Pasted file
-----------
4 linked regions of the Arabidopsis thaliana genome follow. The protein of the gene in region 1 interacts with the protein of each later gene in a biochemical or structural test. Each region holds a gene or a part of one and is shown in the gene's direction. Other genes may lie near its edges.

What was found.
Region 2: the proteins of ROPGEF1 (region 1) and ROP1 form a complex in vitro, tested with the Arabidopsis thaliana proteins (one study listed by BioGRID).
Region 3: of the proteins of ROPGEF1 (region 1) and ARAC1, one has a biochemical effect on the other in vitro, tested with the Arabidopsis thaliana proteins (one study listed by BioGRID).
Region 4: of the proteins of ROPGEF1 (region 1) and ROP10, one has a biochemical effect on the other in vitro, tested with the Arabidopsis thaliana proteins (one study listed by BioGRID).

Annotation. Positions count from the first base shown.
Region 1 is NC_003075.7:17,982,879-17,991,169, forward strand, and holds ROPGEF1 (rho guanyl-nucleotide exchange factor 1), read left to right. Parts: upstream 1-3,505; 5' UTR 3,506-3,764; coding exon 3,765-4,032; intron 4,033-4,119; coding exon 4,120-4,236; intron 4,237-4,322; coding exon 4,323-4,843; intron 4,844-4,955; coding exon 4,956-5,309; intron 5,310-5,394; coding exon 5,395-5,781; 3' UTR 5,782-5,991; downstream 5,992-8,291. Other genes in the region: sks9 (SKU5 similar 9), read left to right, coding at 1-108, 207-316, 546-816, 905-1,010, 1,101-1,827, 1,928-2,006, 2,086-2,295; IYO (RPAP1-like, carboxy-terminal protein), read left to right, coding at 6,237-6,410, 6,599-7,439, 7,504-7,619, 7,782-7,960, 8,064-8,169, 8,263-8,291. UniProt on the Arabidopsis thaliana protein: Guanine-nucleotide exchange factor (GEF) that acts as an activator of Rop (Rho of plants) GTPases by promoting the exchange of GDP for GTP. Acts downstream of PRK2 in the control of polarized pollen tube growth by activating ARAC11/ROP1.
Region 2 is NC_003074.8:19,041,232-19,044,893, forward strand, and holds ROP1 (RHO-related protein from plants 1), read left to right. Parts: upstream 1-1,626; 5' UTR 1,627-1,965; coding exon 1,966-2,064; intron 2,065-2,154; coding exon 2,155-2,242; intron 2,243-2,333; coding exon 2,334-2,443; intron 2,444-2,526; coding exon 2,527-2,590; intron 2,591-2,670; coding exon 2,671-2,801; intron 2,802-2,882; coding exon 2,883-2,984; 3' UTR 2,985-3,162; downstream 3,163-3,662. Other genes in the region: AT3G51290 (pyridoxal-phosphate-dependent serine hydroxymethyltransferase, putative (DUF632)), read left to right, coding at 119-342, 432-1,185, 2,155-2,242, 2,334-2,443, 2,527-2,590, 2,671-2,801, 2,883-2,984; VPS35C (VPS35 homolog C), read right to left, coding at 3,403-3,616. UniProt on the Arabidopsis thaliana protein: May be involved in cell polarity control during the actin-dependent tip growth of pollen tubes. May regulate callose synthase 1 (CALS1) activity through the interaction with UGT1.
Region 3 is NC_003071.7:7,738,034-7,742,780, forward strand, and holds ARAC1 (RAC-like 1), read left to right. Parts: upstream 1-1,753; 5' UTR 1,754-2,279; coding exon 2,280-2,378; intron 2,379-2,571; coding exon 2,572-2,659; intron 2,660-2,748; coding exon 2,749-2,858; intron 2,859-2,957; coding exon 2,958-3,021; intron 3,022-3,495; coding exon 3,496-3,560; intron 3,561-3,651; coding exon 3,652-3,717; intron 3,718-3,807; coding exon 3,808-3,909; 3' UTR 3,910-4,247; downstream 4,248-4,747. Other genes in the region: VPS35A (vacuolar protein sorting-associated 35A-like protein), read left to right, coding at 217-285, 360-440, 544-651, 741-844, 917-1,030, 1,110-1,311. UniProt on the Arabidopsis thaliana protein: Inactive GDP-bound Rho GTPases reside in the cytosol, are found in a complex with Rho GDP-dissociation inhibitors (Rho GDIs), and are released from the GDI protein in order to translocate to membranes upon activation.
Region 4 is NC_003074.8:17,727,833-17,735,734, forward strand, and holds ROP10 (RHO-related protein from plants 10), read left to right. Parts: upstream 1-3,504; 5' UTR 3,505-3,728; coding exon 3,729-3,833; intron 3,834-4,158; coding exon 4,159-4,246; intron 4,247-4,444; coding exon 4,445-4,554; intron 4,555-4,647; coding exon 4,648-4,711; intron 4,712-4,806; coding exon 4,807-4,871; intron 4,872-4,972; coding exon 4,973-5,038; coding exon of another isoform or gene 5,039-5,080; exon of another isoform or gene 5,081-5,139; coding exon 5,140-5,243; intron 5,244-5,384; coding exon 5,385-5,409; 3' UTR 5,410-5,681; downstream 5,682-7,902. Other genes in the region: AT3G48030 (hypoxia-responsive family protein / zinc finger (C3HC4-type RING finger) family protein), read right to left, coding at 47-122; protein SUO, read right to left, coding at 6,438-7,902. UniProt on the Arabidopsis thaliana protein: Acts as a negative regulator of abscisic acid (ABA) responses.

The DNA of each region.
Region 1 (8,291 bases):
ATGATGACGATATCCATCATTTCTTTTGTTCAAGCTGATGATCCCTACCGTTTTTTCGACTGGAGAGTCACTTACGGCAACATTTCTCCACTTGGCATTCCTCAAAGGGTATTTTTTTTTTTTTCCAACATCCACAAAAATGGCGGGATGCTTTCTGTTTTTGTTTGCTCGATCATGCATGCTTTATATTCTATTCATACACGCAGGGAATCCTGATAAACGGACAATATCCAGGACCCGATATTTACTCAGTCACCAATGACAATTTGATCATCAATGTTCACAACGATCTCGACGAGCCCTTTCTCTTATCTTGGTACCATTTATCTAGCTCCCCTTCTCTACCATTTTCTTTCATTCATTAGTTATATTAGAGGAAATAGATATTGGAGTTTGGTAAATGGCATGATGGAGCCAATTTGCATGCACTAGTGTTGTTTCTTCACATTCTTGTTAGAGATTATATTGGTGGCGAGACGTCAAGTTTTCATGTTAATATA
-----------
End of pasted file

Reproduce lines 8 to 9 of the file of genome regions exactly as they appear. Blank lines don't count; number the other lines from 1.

Region 2 is NC_003074.8:19,041,232-19,044,893, forward strand, and holds ROP1 (RHO-related protein from plants 1), read left to right. Parts: upstream 1-1,626; 5' UTR 1,627-1,965; coding exon 1,966-2,064; intron 2,065-2,154; coding exon 2,155-2,242; intron 2,243-2,333; coding exon 2,334-2,443; intron 2,444-2,526; coding exon 2,527-2,590; intron 2,591-2,670; coding exon 2,671-2,801; intron 2,802-2,882; coding exon 2,883-2,984; 3' UTR 2,985-3,162; downstream 3,163-3,662. Other genes in the region: AT3G51290 (pyridoxal-phosphate-dependent serine hydroxymethyltransferase, putative (DUF632)), read left to right, coding at 119-342, 432-1,185, 2,155-2,242, 2,334-2,443, 2,527-2,590, 2,671-2,801, 2,883-2,984; VPS35C (VPS35 homolog C), read right to left, coding at 3,403-3,616. UniProt on the Arabidopsis thaliana protein: May be involved in cell polarity control during the actin-dependent tip growth of pollen tubes. May regulate callose synthase 1 (CALS1) activity through the interaction with UGT1.
Region 3 is NC_003071.7:7,738,034-7,742,780, forward strand, and holds ARAC1 (RAC-like 1), read left to right. Parts: upstream 1-1,753; 5' UTR 1,754-2,279; coding exon 2,280-2,378; intron 2,379-2,571; coding exon 2,572-2,659; intron 2,660-2,748; coding exon 2,749-2,858; intron 2,859-2,957; coding exon 2,958-3,021; intron 3,022-3,495; coding exon 3,496-3,560; intron 3,561-3,651; coding exon 3,652-3,717; intron 3,718-3,807; coding exon 3,808-3,909; 3' UTR 3,910-4,247; downstream 4,248-4,747. Other genes in the region: VPS35A (vacuolar protein sorting-associated 35A-like protein), read left to right, coding at 217-285, 360-440, 544-651, 741-844, 917-1,030, 1,110-1,311. UniProt on the Arabidopsis thaliana protein: Inactive GDP-bound Rho GTPases reside in the cytosol, are found in a complex with Rho GDP-dissociation inhibitors (Rho GDIs), and are released from the GDI protein in order to translocate to membranes upon activation.